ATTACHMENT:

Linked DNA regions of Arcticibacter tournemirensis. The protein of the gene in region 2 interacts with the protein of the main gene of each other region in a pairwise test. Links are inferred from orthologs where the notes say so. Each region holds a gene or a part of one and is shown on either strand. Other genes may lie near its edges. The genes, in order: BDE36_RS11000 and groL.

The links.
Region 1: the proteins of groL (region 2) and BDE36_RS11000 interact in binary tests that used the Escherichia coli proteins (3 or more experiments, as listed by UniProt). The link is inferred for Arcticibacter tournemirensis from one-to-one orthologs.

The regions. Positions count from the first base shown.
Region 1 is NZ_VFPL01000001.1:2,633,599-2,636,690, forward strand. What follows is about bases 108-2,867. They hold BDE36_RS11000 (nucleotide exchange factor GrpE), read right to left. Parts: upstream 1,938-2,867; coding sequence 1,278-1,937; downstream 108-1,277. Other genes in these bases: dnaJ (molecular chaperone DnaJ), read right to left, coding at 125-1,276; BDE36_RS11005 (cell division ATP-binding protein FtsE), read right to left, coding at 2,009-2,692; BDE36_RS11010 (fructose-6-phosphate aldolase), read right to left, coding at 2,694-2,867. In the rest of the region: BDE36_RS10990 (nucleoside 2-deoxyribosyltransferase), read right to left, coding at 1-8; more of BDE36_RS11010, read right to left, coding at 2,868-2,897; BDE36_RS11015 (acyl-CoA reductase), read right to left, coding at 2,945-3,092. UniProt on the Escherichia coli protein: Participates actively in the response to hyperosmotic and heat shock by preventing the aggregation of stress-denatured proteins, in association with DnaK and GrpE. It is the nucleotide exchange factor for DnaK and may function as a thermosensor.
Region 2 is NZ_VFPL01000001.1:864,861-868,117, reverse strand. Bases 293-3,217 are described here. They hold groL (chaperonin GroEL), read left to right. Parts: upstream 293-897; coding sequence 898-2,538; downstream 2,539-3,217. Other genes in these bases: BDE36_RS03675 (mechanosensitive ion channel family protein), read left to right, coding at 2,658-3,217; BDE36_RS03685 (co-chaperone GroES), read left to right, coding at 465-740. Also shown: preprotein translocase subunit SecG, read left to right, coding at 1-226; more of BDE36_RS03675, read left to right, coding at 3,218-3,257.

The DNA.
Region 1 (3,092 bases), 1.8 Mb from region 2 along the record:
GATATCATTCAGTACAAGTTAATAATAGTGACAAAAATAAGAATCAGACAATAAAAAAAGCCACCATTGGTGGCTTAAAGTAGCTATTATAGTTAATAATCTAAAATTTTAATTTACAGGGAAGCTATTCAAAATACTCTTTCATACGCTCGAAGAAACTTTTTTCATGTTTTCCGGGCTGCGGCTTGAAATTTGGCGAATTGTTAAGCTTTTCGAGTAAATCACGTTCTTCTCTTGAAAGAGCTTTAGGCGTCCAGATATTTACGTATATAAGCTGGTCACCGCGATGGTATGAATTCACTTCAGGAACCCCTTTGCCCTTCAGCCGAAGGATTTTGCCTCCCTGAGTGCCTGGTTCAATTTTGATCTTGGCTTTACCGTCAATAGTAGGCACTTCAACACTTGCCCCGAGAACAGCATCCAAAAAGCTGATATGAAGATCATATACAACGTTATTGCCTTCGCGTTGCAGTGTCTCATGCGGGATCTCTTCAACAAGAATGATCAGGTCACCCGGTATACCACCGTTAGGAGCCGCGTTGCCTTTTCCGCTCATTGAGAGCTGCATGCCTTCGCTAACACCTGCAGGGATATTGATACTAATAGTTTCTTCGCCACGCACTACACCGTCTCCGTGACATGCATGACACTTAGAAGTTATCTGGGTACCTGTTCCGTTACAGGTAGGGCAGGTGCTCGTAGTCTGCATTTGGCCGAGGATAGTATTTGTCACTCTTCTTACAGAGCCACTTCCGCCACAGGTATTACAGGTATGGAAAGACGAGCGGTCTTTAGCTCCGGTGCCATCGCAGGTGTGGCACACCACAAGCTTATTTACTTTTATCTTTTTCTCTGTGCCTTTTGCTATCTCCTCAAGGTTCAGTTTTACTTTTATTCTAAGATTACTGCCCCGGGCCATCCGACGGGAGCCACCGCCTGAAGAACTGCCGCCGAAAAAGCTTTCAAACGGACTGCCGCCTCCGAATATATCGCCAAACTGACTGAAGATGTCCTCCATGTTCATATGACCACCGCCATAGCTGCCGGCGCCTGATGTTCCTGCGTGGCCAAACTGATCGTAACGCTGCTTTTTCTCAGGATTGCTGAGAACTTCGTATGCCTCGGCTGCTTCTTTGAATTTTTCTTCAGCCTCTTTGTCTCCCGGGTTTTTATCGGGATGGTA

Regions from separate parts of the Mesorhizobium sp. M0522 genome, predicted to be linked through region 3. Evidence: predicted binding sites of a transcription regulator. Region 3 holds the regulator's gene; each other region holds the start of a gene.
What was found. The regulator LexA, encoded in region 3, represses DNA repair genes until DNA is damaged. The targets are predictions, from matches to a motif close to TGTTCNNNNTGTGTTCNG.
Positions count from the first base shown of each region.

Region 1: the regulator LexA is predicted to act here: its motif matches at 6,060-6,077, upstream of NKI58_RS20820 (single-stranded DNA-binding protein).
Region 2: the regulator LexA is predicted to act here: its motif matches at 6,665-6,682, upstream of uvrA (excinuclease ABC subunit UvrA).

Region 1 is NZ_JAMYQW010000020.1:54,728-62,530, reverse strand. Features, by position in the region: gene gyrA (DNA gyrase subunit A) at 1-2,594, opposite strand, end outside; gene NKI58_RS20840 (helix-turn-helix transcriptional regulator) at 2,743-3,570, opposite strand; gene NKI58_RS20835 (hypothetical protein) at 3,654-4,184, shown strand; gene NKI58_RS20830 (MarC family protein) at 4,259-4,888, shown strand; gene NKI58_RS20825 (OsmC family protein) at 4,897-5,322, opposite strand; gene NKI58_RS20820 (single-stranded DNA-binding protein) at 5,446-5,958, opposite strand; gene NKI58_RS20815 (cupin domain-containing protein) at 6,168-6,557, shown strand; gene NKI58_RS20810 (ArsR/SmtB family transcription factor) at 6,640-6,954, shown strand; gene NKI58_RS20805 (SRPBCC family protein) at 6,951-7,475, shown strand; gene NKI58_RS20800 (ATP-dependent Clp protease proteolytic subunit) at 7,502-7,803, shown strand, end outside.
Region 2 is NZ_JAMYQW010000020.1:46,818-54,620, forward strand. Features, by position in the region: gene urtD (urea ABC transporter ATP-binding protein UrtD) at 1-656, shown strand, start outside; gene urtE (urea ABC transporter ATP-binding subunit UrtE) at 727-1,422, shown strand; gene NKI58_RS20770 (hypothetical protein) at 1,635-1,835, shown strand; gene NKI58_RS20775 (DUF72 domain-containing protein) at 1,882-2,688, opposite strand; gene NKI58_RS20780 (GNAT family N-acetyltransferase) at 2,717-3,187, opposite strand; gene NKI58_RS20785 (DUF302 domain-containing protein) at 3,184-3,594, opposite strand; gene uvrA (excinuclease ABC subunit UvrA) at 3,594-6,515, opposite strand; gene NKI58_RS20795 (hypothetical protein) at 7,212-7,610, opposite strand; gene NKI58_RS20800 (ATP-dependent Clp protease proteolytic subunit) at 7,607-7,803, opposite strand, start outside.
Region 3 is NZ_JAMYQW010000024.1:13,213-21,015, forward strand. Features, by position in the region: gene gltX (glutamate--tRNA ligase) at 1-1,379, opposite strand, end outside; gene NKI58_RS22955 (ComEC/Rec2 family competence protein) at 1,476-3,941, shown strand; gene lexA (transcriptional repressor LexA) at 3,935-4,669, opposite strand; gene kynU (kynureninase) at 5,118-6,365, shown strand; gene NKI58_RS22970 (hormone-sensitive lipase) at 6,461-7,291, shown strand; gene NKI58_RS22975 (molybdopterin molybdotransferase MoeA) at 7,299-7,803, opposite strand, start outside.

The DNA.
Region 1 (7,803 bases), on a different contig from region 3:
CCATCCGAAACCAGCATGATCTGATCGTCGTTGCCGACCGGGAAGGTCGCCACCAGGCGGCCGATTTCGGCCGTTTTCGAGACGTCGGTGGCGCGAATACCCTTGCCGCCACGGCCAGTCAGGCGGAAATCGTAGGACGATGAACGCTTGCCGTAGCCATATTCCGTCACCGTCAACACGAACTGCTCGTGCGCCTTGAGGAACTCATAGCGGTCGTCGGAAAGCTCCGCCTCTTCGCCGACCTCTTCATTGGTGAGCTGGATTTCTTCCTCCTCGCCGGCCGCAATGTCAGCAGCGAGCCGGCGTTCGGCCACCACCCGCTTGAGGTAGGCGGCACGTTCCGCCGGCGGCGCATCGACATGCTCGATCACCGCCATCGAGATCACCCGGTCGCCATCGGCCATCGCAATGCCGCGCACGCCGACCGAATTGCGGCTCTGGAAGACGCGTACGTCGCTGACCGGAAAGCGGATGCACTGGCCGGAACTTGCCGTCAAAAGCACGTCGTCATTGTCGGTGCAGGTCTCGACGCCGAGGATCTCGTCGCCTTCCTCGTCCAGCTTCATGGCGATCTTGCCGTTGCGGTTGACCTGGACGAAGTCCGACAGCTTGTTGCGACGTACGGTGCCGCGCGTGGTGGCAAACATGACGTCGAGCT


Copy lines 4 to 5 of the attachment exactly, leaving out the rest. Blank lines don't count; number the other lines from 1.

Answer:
The regions. Positions count from the first base shown.
Region 1 is NZ_VFPL01000001.1:2,633,599-2,636,690, forward strand. What follows is about bases 108-2,867. They hold BDE36_RS11000 (nucleotide exchange factor GrpE), read right to left. Parts: upstream 1,938-2,867; coding sequence 1,278-1,937; downstream 108-1,277. Other genes in these bases: dnaJ (molecular chaperone DnaJ), read right to left, coding at 125-1,276; BDE36_RS11005 (cell division ATP-binding protein FtsE), read right to left, coding at 2,009-2,692; BDE36_RS11010 (fructose-6-phosphate aldolase), read right to left, coding at 2,694-2,867. In the rest of the region: BDE36_RS10990 (nucleoside 2-deoxyribosyltransferase), read right to left, coding at 1-8; more of BDE36_RS11010, read right to left, coding at 2,868-2,897; BDE36_RS11015 (acyl-CoA reductase), read right to left, coding at 2,945-3,092. UniProt on the Escherichia coli protein: Participates actively in the response to hyperosmotic and heat shock by preventing the aggregation of stress-denatured proteins, in association with DnaK and GrpE. It is the nucleotide exchange factor for DnaK and may function as a thermosensor.